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"Black Cloud" Has Silver Linings

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  • Rob
    Indian Comics Irregular #139 Back in 2004, Rick Schroder of Silver Spoons and NYPD Blue fame made a movie about a Navajo boxer. Last year it opened in
    Message 1 of 1 , Jun 1, 2006
      Indian Comics Irregular #139

      Back in 2004, Rick Schroder of "Silver Spoons" and "NYPD Blue" fame made a movie about a Navajo boxer. Last year it opened in limited release, but I didn't have time to cover it. Let's rectify that situation now with a roundup of comments:

      "Black Cloud" is a modest, straightforward but affecting
      coming-of-age story about a young Navajo with a real talent for
      boxing but who is also his own worst enemy. It marks a solid
      writing and directing debut for actor Rick Schroder, and it is
      above all a fine showcase for Eddie Spears, a handsome,
      well-muscled Lakota Sioux with a smoldering screen presence.
      Navajo Nation locales, including sequences set in Monument Valley
      and Canyon de Chelly, provide the film's photogenic settings. (LA
      Times, 3/11/05)

      Rick Schroder doing a movie about Indians?

      "I was impressed with their friendliness," Schroder said in a
      telephone interview, explaining why.

      He said he got to know a Native family from Chinle, Ariz., in the
      heart of the Navajo Reservation, became friends with them and was
      inspired by a boxing coach who was making efforts to protect Native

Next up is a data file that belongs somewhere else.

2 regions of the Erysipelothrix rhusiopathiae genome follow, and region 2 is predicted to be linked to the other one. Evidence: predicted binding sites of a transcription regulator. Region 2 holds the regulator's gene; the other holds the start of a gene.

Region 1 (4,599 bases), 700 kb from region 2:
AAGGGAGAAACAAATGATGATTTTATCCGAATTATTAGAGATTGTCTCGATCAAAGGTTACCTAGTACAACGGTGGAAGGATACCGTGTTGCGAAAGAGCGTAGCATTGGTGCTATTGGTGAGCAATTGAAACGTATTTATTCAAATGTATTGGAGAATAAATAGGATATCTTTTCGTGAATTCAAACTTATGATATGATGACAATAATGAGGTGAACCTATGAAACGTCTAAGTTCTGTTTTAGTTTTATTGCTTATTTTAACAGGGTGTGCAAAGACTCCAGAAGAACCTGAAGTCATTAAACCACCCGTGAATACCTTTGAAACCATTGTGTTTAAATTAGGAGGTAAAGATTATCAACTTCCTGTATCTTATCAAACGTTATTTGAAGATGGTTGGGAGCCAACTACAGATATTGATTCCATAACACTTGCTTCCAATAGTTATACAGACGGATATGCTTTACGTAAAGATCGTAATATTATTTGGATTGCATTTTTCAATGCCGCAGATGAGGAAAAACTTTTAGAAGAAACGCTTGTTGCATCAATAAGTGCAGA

youth from the perils of gang violence and drug abuse.

      When asked about the possibility that his film stereotypes Native
      American spirituality, Schroder said, "I don't know how to respond
      to that. I'm not going to defend my film. I think it stands on
      its own."

      Schroder added that he's "had eyes all over this project" since its
      inception and plenty of input from the Indian community.

      He said he plans to give back to the Native American community in
      the form of scholarships. (RezNet News, 4/9/05)

      For decades Hollywood portrayed Indians as savages, enemies and
      losers. Now a generation of Native American filmmakers and actors
      is trying to overturn stereotypes and tell its own truth.

      "Not many movies have us portrayed as winners," actor Eddie Spears
      told an audience of about 75 at Montana State University on
      Thursday night.

      Spears stars as an angry young Navajo boxer in the independent film
      "Black Cloud." The movie, shown by MSU's Native American studies
      department, deals with such reservation problems as racism and
      alcoholism. Yet it also gives an Indian character the chance to be
      a champion in the ring.

      "It's a message I hope reaches a lot of kids," Spears said.

      Eddie Spears, 22, and his brother Michael Spears, 26, members of
      the Lakota Sioux Lower Brule Tribe of South Dakota, talked about
      being actors and trying to have a positive impact, both on the
      movies and on the Indian kids they meet at schools.

      "This is a great power," Michael said. "Like Spiderman said, 'With
      great power comes great responsibility.'" (Bozeman Daily
      Chronicle, 12/16/04)

      Malick's Vision: Trick or Treat?

      In his movie "The New World," Terrence Malick depicts a romance that
      never happened. Can we excuse this invention even though Pocahontas
      was only a child at the time? Is it okay if the movie presents her
      affair with John Smith as a symbolic union between the Old and New Worlds?

      Well, no. Suppose the romance did occur and Pocahontas was 15, like
      actress Q'orianka Kilcher, not 10 or 12. It still would have been an
      exploitative relationship, with an exotic and experienced soldier of
      fortune seducing an innocent young maiden. Today the law would deem
      it statutory rape or child molestation--not something you want to glorify.

      For more on the problems with "The New World," see my review at the
      end of http://www.bluecorncomics.com/newworld.htm .

      Rob Schmidt
      Blue Corn Comics
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